Mistwood, by Leah Cypess
Release Date: April 2010
Publisher: Greenwillow Books
Received: Library book
Rating: 3.5 out of 5 stars
Isobel is the Shifter, a legendary creature capable of shape shifting and magically bound to unwaveringly protect the life of the king. The book opens with Prince Rokan capturing the shifter in her forest and rebinding her. She submits willingly and accompanies him back to his kingdom where he will be crowned king in a few days. Nothing is what it seems, however, and Isobel soon comes to realize that she is both more and less than the legend that precedes her. Political scheming abound and add conflict to the story that will keep the reader guessing until the very end.
Making the main character a non-human creature made Mistwood stand out in the fantasy/court genre. As a non-human, Isobel is strikingly different. Her emotions, responses, behaviors, and demeanor are all alien. The author convincingly created a character that is distinctly non-human. Most of the time authors rely on physical differences and a few token cultural differences or strong features to separate their non-human characters. Not Cypess. Her Shifter is fully fleshed out and distinct in ways that are far more believable and integral to the core of her character. That said, the twist relating to this character was both unexpected and yet completely believable. The reader can see the clues building, but won't know quite how to assemble them until the end.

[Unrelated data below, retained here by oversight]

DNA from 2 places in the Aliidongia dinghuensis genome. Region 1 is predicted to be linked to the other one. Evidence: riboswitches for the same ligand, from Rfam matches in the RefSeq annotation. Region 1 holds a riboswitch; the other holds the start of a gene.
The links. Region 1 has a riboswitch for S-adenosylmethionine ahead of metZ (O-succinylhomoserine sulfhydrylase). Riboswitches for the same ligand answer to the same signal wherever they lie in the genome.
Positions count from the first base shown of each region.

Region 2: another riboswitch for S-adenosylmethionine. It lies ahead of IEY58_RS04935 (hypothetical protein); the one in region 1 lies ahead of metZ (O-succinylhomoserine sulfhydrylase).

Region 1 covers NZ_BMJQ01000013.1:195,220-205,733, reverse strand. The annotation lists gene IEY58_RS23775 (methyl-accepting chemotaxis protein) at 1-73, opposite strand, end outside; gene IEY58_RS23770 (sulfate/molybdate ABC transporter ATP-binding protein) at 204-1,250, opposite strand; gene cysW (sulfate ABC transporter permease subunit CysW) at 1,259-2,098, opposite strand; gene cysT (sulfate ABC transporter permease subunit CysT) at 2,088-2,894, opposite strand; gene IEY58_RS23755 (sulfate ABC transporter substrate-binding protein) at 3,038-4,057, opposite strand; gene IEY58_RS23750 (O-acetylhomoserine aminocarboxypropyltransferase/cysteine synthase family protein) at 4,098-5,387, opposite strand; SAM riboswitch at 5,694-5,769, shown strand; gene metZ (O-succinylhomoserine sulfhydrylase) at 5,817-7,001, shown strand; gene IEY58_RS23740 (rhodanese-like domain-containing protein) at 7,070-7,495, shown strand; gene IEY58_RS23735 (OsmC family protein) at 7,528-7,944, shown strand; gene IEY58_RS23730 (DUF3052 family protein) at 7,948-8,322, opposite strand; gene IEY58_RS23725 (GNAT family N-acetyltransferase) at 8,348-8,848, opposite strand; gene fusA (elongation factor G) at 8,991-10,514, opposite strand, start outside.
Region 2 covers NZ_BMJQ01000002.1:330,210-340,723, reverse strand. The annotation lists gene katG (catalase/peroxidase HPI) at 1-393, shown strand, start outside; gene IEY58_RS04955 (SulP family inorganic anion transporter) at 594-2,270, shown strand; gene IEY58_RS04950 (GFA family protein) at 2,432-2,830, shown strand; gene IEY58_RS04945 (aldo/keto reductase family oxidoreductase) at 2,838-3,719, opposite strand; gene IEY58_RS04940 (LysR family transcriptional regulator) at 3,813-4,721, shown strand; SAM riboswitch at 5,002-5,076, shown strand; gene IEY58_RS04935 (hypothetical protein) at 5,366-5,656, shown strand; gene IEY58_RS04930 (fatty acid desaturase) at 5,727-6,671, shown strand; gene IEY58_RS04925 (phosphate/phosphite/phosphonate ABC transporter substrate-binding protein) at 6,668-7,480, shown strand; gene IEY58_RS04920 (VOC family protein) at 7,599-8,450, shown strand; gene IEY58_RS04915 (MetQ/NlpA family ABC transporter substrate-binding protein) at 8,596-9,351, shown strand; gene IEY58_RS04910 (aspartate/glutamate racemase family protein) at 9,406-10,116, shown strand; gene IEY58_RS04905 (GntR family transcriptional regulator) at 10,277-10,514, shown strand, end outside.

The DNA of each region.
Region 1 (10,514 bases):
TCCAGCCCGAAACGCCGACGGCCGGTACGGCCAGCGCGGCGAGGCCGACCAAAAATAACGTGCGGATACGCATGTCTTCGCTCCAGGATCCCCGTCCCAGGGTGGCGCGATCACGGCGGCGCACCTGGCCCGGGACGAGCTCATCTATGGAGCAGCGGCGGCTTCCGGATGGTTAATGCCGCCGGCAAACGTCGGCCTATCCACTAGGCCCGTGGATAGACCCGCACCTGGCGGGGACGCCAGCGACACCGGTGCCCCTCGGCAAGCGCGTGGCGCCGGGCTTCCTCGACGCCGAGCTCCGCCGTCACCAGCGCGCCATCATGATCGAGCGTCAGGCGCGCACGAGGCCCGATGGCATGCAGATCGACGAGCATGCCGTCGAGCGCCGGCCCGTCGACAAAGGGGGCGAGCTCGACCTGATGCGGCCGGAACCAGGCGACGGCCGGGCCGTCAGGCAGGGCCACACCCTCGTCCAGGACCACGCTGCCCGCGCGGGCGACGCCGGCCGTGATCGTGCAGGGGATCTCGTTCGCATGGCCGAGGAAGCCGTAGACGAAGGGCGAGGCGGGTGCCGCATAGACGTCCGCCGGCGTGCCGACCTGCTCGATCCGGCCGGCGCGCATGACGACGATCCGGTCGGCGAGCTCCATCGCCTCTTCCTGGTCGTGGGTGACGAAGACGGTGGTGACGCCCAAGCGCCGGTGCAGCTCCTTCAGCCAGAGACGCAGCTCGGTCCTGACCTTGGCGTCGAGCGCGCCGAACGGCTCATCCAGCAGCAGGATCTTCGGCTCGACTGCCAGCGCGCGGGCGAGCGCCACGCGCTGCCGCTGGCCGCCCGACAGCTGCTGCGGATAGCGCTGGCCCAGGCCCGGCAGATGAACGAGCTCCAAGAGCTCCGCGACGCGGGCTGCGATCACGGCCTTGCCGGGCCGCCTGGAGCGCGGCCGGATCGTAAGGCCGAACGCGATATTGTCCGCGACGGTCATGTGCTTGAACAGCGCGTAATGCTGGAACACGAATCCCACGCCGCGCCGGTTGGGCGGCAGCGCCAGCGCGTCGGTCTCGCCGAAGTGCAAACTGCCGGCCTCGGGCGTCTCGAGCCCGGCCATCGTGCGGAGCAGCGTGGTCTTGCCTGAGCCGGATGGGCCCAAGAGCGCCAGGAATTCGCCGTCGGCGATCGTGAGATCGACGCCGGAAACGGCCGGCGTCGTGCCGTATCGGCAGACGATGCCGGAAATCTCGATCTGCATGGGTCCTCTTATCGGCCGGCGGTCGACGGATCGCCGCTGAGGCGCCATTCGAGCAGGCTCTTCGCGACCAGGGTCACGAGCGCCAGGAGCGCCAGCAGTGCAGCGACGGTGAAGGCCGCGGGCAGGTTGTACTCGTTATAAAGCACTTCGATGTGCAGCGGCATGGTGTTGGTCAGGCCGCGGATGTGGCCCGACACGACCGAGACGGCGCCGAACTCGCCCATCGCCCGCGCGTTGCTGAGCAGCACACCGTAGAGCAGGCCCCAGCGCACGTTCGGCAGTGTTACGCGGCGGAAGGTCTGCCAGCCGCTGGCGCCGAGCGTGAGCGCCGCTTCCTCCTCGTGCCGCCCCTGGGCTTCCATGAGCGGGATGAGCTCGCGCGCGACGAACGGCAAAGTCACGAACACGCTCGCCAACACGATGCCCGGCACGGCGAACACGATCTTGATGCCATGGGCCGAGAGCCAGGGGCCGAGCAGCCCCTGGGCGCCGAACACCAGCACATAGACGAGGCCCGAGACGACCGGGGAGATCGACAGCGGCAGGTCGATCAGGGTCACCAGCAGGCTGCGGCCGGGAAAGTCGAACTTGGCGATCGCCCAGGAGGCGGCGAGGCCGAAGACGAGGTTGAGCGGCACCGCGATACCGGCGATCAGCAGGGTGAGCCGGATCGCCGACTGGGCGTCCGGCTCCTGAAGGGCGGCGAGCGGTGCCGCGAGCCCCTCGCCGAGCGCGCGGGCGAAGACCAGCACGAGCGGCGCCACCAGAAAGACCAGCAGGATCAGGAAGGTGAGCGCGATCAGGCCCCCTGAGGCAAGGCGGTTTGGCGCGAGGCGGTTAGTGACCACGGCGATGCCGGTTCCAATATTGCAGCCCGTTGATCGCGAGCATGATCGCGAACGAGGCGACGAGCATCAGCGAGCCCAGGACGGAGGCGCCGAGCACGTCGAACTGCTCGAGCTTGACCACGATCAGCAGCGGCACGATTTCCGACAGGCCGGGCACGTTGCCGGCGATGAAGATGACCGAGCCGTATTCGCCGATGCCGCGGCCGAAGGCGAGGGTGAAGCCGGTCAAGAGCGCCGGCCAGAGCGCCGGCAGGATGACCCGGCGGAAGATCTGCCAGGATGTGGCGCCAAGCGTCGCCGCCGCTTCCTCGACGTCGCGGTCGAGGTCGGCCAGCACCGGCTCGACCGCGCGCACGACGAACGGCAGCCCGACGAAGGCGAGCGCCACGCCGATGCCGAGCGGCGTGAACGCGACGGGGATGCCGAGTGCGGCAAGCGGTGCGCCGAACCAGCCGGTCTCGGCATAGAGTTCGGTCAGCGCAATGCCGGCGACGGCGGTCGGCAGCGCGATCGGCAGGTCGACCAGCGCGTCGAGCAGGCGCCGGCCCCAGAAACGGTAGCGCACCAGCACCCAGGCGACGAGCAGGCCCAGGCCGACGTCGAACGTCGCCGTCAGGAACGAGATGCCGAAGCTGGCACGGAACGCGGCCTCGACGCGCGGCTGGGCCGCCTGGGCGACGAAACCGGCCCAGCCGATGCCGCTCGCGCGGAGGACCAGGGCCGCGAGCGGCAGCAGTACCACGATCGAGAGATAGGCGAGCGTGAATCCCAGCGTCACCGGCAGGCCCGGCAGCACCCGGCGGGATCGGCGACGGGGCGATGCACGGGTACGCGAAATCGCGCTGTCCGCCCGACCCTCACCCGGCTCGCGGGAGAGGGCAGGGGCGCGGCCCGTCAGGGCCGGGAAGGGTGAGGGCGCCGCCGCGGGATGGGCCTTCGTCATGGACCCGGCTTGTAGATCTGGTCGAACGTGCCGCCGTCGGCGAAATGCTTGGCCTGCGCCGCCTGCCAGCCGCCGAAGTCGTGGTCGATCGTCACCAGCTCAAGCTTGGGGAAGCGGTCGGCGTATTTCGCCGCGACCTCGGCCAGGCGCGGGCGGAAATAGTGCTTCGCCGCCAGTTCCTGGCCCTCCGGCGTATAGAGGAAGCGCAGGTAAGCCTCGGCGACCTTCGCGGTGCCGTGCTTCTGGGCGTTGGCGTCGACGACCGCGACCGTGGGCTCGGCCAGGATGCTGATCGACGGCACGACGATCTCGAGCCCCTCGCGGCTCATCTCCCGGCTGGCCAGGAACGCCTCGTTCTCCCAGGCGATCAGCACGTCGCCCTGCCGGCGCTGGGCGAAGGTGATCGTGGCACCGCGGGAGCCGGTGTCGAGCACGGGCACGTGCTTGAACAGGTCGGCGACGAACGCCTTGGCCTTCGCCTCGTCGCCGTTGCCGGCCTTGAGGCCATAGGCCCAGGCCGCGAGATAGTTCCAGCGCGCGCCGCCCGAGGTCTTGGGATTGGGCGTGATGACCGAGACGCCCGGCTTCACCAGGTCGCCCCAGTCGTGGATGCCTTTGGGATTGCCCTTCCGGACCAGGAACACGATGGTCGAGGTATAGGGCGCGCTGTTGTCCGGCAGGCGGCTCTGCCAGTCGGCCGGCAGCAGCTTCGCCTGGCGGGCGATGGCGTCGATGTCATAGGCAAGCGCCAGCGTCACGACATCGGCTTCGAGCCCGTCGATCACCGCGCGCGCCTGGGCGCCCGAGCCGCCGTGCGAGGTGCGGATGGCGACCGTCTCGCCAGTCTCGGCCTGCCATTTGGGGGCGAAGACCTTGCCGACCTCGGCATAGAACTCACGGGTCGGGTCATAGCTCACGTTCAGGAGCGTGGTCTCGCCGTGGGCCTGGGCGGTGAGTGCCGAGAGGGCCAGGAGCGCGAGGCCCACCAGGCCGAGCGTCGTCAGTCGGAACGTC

Speaking of twists, the political intrigue in this story is top notch. The reader never knows who to trust or who to root for. Most of the characters are both easy to sympathize with and equally easy to dislike. There are legitimate grievances and claims on both sides, and I'm still not really sure who I would want to see in power.
I really enjoyed this story, though I'm not sure how it would hold up on a reread. The mystery of Isobel and the court keep the momentum high, but once those secrets are known, I'm not sure the characters are strong enough on their own to warrant a reread. For the most part, they were well formed, but it was hard to get close to anyone. Isobel's other-worldliness made her an interesting character to read about, but less easy to relate with. The constant confusion and intrigue made it difficult to allow yourself to let your guard down and get to know any of them very well. Then again, maybe knowing how everything turns out would allow for a more relaxed read.
What I would like to see is a sequel. After what happened in the end, I would be very interested in reading how life went on for the characters. The romance seemed a little forced and obligatorily thrown in at the end, but it has the potential to develop nicely and would face some interesting challenges in a sequel. There were a few loose ends that I just can't believe are the end for some of the characters' stories. I'm looking forward to Leah Cypess' future works.
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